Red Dead Redeemed

While most people might now be moving on from Red Dead Redemption 2, or exploring Red Dead Online, I found myself fervently digging through the original game earlier this year.

There was, obviously, considerable critical praise at the release of the original Red Dead Redemption in 2010, and it performed well commercially. At some point toward the end of or just after law school, about 2014 or so, a friend whose gaming tastes I trust recommended this game. (He also recommended Shadow of Mordor, which I loved once I finally got around to it.) I got a used copy and gave it a try. It was engaging for quite a while. I loved the wide-open Western vistas, the mechanics of riding a horse and using a firearm, the cast of Western archetypes and subversions of the form. The story of a bounty hunter pursuing his old outlaw gang associates to clear a debt and get his family back was expected fare for the genre, but then again, Westerns have long lived on familiarity. And the game clearly had things it wanted to say about law, liberty, and justice. Not only did it provide commentary on our history of exploiting the peoples and natural resources of the American Southwest, but it also offered moments of philosophical reflection and debate between characters that were clearly meant to echo contemporary concerns about overreach by law enforcement and the federal government. I played through the assault on Fort Mercer, and the predictable escape of the game’s tertiary antagonist. I played as John Marston crossed over into Mexico, and I took delight in the poignant, melancholy lyrics of one of the rare songs with vocals that punctuated that arrival. But as the game continued to bloat, inserting winding and irrelevant quests for both sides of a revolution into the main narrative, and as the plot continued to beat the drum of its now over-performed and ultimately shallow themes, I lost interest. I stopped playing.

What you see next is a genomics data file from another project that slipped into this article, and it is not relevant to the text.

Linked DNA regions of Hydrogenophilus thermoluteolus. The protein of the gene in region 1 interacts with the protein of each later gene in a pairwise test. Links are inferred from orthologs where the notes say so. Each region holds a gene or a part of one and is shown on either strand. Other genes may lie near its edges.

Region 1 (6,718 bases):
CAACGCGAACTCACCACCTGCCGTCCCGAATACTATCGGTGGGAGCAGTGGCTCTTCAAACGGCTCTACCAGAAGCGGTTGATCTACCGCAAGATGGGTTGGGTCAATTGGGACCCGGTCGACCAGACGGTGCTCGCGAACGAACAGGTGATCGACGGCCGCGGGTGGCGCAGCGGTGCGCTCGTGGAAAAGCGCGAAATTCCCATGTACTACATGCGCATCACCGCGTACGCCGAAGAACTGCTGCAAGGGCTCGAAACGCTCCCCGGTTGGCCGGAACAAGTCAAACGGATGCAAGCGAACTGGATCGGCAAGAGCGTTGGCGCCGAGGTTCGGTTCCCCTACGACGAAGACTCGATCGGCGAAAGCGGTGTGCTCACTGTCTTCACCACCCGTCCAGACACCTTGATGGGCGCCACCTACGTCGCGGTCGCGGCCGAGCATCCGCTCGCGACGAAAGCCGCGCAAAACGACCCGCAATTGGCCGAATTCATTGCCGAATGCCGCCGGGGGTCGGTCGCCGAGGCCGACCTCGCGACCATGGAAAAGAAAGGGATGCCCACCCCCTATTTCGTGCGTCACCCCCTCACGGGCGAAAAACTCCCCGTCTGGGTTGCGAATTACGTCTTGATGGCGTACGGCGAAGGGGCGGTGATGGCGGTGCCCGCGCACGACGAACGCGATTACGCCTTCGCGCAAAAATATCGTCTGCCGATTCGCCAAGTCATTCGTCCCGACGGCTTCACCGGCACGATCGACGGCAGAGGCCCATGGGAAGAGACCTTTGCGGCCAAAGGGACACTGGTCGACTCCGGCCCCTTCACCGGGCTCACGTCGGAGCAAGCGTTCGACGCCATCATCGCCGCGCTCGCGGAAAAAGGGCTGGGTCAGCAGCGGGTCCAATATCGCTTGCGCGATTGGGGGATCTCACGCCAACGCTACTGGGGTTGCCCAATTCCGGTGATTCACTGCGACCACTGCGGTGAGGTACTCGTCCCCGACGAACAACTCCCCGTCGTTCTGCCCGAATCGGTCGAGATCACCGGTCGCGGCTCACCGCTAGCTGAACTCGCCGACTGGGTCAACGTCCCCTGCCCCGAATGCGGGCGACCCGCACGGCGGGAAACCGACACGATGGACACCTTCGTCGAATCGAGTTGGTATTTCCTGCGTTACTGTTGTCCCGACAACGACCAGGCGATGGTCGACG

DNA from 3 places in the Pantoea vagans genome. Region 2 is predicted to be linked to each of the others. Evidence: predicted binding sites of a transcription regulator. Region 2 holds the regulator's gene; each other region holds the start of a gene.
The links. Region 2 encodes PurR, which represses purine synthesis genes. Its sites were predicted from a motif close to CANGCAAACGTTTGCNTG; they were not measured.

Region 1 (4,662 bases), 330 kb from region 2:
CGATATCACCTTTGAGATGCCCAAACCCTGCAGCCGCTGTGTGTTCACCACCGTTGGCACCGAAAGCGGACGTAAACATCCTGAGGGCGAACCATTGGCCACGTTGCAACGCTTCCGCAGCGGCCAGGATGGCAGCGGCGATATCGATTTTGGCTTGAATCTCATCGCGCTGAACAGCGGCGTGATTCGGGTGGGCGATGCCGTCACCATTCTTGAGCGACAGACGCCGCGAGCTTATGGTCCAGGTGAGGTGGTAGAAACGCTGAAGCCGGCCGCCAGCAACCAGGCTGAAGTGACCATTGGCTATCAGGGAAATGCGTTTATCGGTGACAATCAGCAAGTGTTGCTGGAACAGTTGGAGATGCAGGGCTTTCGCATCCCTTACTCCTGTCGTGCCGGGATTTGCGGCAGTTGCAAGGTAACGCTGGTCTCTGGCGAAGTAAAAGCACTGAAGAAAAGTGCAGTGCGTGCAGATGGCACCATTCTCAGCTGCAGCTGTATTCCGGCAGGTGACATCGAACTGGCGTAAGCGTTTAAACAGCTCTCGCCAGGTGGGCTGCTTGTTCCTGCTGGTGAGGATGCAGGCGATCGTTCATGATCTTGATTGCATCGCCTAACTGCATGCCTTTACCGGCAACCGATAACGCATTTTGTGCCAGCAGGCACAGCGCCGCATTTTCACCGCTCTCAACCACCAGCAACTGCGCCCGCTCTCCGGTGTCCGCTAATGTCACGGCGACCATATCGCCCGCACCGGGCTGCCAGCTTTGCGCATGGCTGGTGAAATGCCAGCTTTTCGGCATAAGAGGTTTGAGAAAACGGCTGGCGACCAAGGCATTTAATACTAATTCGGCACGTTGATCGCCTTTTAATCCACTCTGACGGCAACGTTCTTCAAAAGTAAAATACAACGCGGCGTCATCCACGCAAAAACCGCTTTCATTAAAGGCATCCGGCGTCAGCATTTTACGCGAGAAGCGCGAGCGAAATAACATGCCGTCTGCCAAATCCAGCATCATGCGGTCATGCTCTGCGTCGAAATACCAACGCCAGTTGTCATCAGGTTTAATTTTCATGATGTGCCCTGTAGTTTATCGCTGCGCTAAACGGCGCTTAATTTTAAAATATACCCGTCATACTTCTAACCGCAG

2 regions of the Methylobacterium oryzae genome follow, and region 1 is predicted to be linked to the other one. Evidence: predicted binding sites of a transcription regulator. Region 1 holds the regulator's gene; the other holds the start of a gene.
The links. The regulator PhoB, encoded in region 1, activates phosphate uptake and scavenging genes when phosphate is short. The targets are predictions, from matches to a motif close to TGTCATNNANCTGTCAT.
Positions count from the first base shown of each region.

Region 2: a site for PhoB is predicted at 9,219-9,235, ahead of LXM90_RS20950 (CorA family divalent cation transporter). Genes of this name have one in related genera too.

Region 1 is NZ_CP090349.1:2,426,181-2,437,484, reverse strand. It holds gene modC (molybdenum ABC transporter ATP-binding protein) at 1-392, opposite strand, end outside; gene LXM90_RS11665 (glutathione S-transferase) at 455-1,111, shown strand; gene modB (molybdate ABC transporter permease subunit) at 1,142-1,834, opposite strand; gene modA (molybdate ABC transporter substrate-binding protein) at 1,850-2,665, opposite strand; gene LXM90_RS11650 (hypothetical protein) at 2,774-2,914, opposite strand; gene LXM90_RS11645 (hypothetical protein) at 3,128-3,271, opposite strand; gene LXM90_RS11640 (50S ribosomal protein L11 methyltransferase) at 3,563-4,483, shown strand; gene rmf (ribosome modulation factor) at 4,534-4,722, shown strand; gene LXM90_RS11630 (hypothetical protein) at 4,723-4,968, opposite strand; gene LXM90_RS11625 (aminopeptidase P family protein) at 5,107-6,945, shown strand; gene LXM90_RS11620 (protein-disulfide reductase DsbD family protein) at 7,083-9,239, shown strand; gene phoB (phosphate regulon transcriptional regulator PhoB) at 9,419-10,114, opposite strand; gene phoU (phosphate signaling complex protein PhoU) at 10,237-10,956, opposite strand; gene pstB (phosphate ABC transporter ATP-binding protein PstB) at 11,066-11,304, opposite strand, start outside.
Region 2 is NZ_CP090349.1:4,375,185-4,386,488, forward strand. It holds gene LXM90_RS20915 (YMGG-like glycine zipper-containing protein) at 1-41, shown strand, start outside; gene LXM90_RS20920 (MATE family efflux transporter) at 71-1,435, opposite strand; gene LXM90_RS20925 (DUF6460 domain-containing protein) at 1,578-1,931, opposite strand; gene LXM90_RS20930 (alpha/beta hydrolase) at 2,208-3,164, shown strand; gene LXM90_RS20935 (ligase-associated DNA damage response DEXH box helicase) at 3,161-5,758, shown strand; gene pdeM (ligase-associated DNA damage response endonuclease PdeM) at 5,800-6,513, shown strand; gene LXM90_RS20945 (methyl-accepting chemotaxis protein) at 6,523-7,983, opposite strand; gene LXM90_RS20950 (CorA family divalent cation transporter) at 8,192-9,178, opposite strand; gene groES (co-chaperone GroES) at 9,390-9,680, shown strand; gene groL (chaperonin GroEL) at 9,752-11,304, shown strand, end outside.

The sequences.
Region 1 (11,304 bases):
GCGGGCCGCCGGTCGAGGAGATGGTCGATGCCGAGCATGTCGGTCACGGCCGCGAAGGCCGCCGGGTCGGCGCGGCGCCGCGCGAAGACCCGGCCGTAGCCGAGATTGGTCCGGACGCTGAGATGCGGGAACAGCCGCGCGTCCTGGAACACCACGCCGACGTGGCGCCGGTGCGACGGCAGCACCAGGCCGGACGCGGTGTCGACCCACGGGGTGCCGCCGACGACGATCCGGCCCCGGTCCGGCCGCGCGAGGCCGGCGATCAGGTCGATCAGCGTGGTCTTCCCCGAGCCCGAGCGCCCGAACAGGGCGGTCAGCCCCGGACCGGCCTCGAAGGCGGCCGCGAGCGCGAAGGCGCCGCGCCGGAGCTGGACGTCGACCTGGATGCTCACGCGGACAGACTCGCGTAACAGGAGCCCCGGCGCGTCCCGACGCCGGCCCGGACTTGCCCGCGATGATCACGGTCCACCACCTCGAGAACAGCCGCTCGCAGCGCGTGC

Since then, I’ve attempted to play the games many times over the years. Each time, I gradually lost interest, typically before I’d left the first act in New Austin. I liked the storytelling and characters introduced in that first act, but it was grating to know that the game would derail itself with a soggy middle designed to draw out open-world play. What could have been a tightly executed story about the cycle of revenge and one man’s effort to break the chains of fate became too much, trying to throw every Western plot point into a single game. Alas, that is the fate of too many AAA games: wanting to be something for everyone, wanting to keep people playing, they throw in so much (story, gameplay, open-world exploration, etc.) that it becomes too much.

Well, cut to this year, and in the wake of a few months of reviews, critical essays, and hot takes surrounding the prequel, I felt the urge to mount up for one more rodeo. Shockingly, this became the time that I finished the game. I didn’t just finish the game–I reached 100% completion!  (A little disclaimer: that’s per the stats for the base game; it’s certainly not all the console achievements, and I have never played Undead Nightmare, and I don’t ever intend to do so. I’m rather fond of Westerns but don’t much care for the zombie genre.)